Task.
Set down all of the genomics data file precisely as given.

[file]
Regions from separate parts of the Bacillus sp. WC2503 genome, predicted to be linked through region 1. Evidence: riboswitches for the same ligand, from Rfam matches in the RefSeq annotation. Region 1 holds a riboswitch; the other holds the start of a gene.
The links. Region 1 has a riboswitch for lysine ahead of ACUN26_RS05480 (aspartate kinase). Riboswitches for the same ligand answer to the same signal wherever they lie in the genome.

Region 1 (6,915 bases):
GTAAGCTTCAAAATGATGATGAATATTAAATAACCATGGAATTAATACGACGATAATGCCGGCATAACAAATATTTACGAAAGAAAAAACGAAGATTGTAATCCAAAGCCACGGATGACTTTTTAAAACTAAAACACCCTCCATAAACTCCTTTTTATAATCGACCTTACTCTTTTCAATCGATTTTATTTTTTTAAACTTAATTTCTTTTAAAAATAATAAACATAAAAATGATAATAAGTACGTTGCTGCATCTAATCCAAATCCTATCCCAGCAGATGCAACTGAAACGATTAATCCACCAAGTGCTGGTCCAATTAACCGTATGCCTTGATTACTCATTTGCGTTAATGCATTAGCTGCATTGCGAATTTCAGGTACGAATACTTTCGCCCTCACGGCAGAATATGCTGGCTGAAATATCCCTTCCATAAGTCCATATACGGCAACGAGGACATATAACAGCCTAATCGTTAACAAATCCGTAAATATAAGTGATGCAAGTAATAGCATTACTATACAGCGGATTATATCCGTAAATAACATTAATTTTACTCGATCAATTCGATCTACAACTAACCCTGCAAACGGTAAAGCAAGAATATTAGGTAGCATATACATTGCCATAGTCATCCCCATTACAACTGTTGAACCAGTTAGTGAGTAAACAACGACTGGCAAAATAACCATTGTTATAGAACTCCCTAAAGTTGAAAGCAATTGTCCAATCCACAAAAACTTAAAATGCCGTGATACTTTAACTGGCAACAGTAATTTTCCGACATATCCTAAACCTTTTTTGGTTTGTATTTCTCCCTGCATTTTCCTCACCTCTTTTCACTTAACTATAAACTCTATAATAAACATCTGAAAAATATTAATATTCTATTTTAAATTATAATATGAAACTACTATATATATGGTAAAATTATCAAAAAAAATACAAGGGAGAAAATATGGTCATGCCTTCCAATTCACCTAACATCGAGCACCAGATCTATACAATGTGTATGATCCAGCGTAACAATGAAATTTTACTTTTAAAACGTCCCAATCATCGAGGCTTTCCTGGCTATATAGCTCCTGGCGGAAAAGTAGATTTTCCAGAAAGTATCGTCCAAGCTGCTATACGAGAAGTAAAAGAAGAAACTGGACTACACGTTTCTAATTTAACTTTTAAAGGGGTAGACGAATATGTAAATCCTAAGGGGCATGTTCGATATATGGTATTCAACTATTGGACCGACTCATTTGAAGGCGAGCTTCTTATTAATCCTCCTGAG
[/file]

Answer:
Regions from separate parts of the Bacillus sp. WC2503 genome, predicted to be linked through region 1. Evidence: riboswitches for the same ligand, from Rfam matches in the RefSeq annotation. Region 1 holds a riboswitch; the other holds the start of a gene.
The links. Region 1 has a riboswitch for lysine ahead of ACUN26_RS05480 (aspartate kinase). Riboswitches for the same ligand answer to the same signal wherever they lie in the genome.

Region 1 (6,915 bases):
GTAAGCTTCAAAATGATGATGAATATTAAATAACCATGGAATTAATACGACGATAATGCCGGCATAACAAATATTTACGAAAGAAAAAACGAAGATTGTAATCCAAAGCCACGGATGACTTTTTAAAACTAAAACACCCTCCATAAACTCCTTTTTATAATCGACCTTACTCTTTTCAATCGATTTTATTTTTTTAAACTTAATTTCTTTTAAAAATAATAAACATAAAAATGATAATAAGTACGTTGCTGCATCTAATCCAAATCCTATCCCAGCAGATGCAACTGAAACGATTAATCCACCAAGTGCTGGTCCAATTAACCGTATGCCTTGATTACTCATTTGCGTTAATGCATTAGCTGCATTGCGAATTTCAGGTACGAATACTTTCGCCCTCACGGCAGAATATGCTGGCTGAAATATCCCTTCCATAAGTCCATATACGGCAACGAGGACATATAACAGCCTAATCGTTAACAAATCCGTAAATATAAGTGATGCAAGTAATAGCATTACTATACAGCGGATTATATCCGTAAATAACATTAATTTTACTCGATCAATTCGATCTACAACTAACCCTGCAAACGGTAAAGCAAGAATATTAGGTAGCATATACATTGCCATAGTCATCCCCATTACAACTGTTGAACCAGTTAGTGAGTAAACAACGACTGGCAAAATAACCATTGTTATAGAACTCCCTAAAGTTGAAAGCAATTGTCCAATCCACAAAAACTTAAAATGCCGTGATACTTTAACTGGCAACAGTAATTTTCCGACATATCCTAAACCTTTTTTGGTTTGTATTTCTCCCTGCATTTTCCTCACCTCTTTTCACTTAACTATAAACTCTATAATAAACATCTGAAAAATATTAATATTCTATTTTAAATTATAATATGAAACTACTATATATATGGTAAAATTATCAAAAAAAATACAAGGGAGAAAATATGGTCATGCCTTCCAATTCACCTAACATCGAGCACCAGATCTATACAATGTGTATGATCCAGCGTAACAATGAAATTTTACTTTTAAAACGTCCCAATCATCGAGGCTTTCCTGGCTATATAGCTCCTGGCGGAAAAGTAGATTTTCCAGAAAGTATCGTCCAAGCTGCTATACGAGAAGTAAAAGAAGAAACTGGACTACACGTTTCTAATTTAACTTTTAAAGGGGTAGACGAATATGTAAATCCTAAGGGGCATGTTCGATATATGGTATTCAACTATTGGACCGACTCATTTGAAGGCGAGCTTCTTATTAATCCTCCTGAG